# Principle of Work and Energy

1. Feb 15, 2012

### Peter P.

1. The problem statement, all variables and given/known data
Determine the velocity of the 60- block A if the two blocks are released from rest and the 40- block B moves 0.6 up the in cline. The coefficient of kinetic friction between both blocks and the inclined planes is = 0.05.

Here is the given diagram:

3. The attempt at a solution
Since there is a pulley system, I began with the length equation so that i can determine the displacement of A with respect to B.

ΔsA = -0.5ΔsB
Once everything is plugged in, ΔsA = -0.3 (or just 0.3m down along its plane).
Using this, i calculated the change in height as it falls from the top to the next position. Δh = 0.2598076211 m. Then i calculated the normal force exerted by the plane and the force of friction acting on the block A (Ff = 14.715 N (directed towards the pulley system). So here's the part that i dont get. Im not sure how to tie everything together. I know that:
Kinetic Energy (T), Work and potential Energy (U)
T1 + U1 -> 2 = T2
0.5mAv12 + U1 -> 2 = 0.5mAv22

From the free body diagram of the isolated mass A, i know that there is a normal force, the weight of the block, and a friction force acting on it. So from this information, I believe that there should be gravitation potential energy (VG = mgΔh), and i feel like the friction force needs to be included as well. So i would integrate the force i calculated, with respect to s (∫Ff ds). Then i feel like it should be integrated from 0 -> 0.3. Is this correct so far?

Thanks in advance for any help.
1. The problem statement, all variables and given/known data

2. Relevant equations

3. The attempt at a solution
1. The problem statement, all variables and given/known data

2. Relevant equations

3. The attempt at a solution

2. Feb 15, 2012

### PeterO

Firstly I have never seen Kinetic Energy given the symbol T ? That is usually reserved for Tension.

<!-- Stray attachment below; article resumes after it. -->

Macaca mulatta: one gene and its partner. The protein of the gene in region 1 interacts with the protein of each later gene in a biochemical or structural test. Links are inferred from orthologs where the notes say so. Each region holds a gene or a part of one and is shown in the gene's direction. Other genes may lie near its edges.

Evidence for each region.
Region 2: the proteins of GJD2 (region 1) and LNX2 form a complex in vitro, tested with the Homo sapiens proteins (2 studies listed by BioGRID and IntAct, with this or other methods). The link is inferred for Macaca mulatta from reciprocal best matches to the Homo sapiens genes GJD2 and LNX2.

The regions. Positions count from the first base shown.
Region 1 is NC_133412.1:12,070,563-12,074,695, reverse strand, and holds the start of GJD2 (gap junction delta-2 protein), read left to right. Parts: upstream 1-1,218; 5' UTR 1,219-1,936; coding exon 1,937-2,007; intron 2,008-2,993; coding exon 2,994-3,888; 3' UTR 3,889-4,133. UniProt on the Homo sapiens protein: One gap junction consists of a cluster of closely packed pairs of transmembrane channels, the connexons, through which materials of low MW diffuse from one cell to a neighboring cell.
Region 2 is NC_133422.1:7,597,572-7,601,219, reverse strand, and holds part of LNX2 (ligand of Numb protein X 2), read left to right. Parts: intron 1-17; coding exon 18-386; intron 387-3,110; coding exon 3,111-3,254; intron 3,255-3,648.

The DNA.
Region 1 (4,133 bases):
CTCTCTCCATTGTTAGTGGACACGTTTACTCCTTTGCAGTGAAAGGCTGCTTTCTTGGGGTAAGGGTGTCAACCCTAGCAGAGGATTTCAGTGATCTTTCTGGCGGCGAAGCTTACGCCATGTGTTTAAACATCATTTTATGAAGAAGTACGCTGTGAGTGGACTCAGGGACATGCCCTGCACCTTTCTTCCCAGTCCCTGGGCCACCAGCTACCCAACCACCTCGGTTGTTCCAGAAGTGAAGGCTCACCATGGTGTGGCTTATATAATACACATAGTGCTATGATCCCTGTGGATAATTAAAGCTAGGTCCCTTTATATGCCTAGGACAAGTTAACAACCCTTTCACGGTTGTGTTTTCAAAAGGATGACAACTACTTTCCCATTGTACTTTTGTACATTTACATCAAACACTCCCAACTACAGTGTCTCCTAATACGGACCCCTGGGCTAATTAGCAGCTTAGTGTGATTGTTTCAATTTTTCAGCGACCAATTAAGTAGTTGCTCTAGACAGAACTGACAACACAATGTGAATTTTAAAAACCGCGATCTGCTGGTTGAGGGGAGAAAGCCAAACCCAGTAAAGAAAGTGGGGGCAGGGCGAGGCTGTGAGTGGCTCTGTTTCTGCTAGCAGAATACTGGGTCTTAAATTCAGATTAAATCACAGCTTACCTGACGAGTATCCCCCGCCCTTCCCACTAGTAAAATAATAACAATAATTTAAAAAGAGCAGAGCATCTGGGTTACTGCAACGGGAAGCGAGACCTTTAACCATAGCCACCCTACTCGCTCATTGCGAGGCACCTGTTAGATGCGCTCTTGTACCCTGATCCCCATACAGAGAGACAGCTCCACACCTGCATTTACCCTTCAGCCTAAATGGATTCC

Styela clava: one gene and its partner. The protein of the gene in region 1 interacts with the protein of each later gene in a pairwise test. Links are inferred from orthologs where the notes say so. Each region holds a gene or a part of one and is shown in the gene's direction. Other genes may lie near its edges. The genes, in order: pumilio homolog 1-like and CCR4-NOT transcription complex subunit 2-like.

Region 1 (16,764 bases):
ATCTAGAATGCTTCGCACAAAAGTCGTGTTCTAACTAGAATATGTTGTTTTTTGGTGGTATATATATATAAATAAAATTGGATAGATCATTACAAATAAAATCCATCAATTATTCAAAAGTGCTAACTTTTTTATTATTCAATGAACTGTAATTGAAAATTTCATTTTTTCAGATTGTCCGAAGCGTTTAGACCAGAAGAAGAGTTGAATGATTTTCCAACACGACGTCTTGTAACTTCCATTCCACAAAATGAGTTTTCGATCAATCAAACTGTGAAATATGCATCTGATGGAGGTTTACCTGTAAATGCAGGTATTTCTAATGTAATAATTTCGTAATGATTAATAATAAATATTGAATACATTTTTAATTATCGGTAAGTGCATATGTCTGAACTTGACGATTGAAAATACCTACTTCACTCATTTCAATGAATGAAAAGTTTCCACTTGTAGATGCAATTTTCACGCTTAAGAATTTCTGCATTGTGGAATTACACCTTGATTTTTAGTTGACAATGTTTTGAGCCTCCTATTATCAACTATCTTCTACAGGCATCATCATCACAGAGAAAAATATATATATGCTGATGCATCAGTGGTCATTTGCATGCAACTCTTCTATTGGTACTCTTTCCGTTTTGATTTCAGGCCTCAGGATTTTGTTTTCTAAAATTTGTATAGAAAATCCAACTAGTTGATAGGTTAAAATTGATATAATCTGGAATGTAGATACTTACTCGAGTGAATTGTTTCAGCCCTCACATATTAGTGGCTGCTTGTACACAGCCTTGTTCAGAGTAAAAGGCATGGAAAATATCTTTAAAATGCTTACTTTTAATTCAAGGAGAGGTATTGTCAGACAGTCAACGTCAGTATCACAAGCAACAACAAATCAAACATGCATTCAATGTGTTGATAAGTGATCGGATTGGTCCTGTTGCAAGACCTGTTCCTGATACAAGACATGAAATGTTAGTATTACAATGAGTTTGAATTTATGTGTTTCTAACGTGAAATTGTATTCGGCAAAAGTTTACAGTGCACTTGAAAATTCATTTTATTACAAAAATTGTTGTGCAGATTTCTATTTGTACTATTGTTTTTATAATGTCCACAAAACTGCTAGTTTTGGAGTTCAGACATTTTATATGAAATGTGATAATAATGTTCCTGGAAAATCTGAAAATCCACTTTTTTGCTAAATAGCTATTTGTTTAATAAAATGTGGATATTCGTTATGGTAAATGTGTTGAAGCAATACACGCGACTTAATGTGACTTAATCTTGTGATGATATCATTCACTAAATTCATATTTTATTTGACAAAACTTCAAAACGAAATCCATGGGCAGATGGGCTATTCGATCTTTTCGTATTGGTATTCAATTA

Secondly, when you looked at just body A, I didn't see any mention of the Tension force in the string??

EDIT: Thirdly, I wouldn't be integrating anything to solve this problem.

3. Feb 15, 2012

### Peter P.

Using T for the kinetic energy is the convention used by my professor and i agree that it was odd when i first saw it as well. Second, i completely forgot about the tension, which only confuses me ever so more in how i need to incorporate it into the equation. Im thinking it depends on mB.

4. Feb 15, 2012

### PeterO

Since you thread title is "Princilpe of Work and Energy" - I would be limiting my throghts to those "global" ideas rather than the nitty gritty of each mass.

You have already deduced the 2:1 ratio between movements of each mass.

I would work on:

Mass A goes down - loses Grav. Potential Energy
Mass B goes up - gains Grav. Potential Energy
Mass A slides its distance against its friction [ μN where N stands for Normal Reaction Force] losing some energy.
Mass B slides its distance against its friction, losing some more energy.

The potential energy gains&losses present a start for the final Kinetic Energy of the masses - but some of that is lost to friction on each block.
What is left should enable you to find v using (1/2)mv2, making sure you use the entire mass, as both will be moving since they are tied together.

Last edited: Feb 15, 2012